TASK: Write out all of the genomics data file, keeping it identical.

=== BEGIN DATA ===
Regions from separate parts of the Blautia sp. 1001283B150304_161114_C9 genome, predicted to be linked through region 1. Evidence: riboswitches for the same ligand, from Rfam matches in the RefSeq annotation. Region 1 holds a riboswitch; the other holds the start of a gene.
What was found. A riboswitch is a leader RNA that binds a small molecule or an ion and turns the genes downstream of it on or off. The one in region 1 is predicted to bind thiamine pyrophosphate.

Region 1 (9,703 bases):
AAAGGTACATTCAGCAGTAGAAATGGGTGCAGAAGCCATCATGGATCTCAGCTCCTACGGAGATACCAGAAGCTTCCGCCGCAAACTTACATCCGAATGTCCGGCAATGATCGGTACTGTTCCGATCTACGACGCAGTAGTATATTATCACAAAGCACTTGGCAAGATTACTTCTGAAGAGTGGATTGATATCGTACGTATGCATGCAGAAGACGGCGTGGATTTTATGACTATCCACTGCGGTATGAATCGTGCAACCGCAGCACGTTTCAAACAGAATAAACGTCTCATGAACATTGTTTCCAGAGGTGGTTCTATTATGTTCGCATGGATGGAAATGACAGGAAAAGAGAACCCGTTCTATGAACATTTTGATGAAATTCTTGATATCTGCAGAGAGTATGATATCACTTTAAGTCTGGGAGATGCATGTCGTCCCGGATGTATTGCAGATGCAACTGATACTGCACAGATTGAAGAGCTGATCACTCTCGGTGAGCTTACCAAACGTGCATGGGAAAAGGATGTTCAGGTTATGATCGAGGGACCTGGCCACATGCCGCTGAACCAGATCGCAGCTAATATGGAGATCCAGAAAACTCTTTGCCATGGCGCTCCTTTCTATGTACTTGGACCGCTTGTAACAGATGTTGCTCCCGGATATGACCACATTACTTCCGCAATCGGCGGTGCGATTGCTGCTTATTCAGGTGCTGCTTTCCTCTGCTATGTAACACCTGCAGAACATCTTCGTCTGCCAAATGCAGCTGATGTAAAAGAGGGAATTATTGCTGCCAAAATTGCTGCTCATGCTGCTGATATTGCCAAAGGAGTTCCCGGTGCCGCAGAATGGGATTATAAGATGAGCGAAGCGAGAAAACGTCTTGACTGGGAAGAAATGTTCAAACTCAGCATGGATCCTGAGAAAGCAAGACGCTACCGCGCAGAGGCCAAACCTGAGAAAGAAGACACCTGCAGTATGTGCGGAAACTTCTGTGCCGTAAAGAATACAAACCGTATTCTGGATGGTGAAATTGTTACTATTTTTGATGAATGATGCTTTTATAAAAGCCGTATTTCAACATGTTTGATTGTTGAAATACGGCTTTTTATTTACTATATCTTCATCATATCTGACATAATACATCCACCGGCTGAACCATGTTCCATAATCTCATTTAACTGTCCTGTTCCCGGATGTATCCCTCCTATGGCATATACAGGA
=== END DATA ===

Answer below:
Regions from separate parts of the Blautia sp. 1001283B150304_161114_C9 genome, predicted to be linked through region 1. Evidence: riboswitches for the same ligand, from Rfam matches in the RefSeq annotation. Region 1 holds a riboswitch; the other holds the start of a gene.
What was found. A riboswitch is a leader RNA that binds a small molecule or an ion and turns the genes downstream of it on or off. The one in region 1 is predicted to bind thiamine pyrophosphate.

Region 1 (9,703 bases):
AAAGGTACATTCAGCAGTAGAAATGGGTGCAGAAGCCATCATGGATCTCAGCTCCTACGGAGATACCAGAAGCTTCCGCCGCAAACTTACATCCGAATGTCCGGCAATGATCGGTACTGTTCCGATCTACGACGCAGTAGTATATTATCACAAAGCACTTGGCAAGATTACTTCTGAAGAGTGGATTGATATCGTACGTATGCATGCAGAAGACGGCGTGGATTTTATGACTATCCACTGCGGTATGAATCGTGCAACCGCAGCACGTTTCAAACAGAATAAACGTCTCATGAACATTGTTTCCAGAGGTGGTTCTATTATGTTCGCATGGATGGAAATGACAGGAAAAGAGAACCCGTTCTATGAACATTTTGATGAAATTCTTGATATCTGCAGAGAGTATGATATCACTTTAAGTCTGGGAGATGCATGTCGTCCCGGATGTATTGCAGATGCAACTGATACTGCACAGATTGAAGAGCTGATCACTCTCGGTGAGCTTACCAAACGTGCATGGGAAAAGGATGTTCAGGTTATGATCGAGGGACCTGGCCACATGCCGCTGAACCAGATCGCAGCTAATATGGAGATCCAGAAAACTCTTTGCCATGGCGCTCCTTTCTATGTACTTGGACCGCTTGTAACAGATGTTGCTCCCGGATATGACCACATTACTTCCGCAATCGGCGGTGCGATTGCTGCTTATTCAGGTGCTGCTTTCCTCTGCTATGTAACACCTGCAGAACATCTTCGTCTGCCAAATGCAGCTGATGTAAAAGAGGGAATTATTGCTGCCAAAATTGCTGCTCATGCTGCTGATATTGCCAAAGGAGTTCCCGGTGCCGCAGAATGGGATTATAAGATGAGCGAAGCGAGAAAACGTCTTGACTGGGAAGAAATGTTCAAACTCAGCATGGATCCTGAGAAAGCAAGACGCTACCGCGCAGAGGCCAAACCTGAGAAAGAAGACACCTGCAGTATGTGCGGAAACTTCTGTGCCGTAAAGAATACAAACCGTATTCTGGATGGTGAAATTGTTACTATTTTTGATGAATGATGCTTTTATAAAAGCCGTATTTCAACATGTTTGATTGTTGAAATACGGCTTTTTATTTACTATATCTTCATCATATCTGACATAATACATCCACCGGCTGAACCATGTTCCATAATCTCATTTAACTGTCCTGTTCCCGGATGTATCCCTCCTATGGCATATACAGGA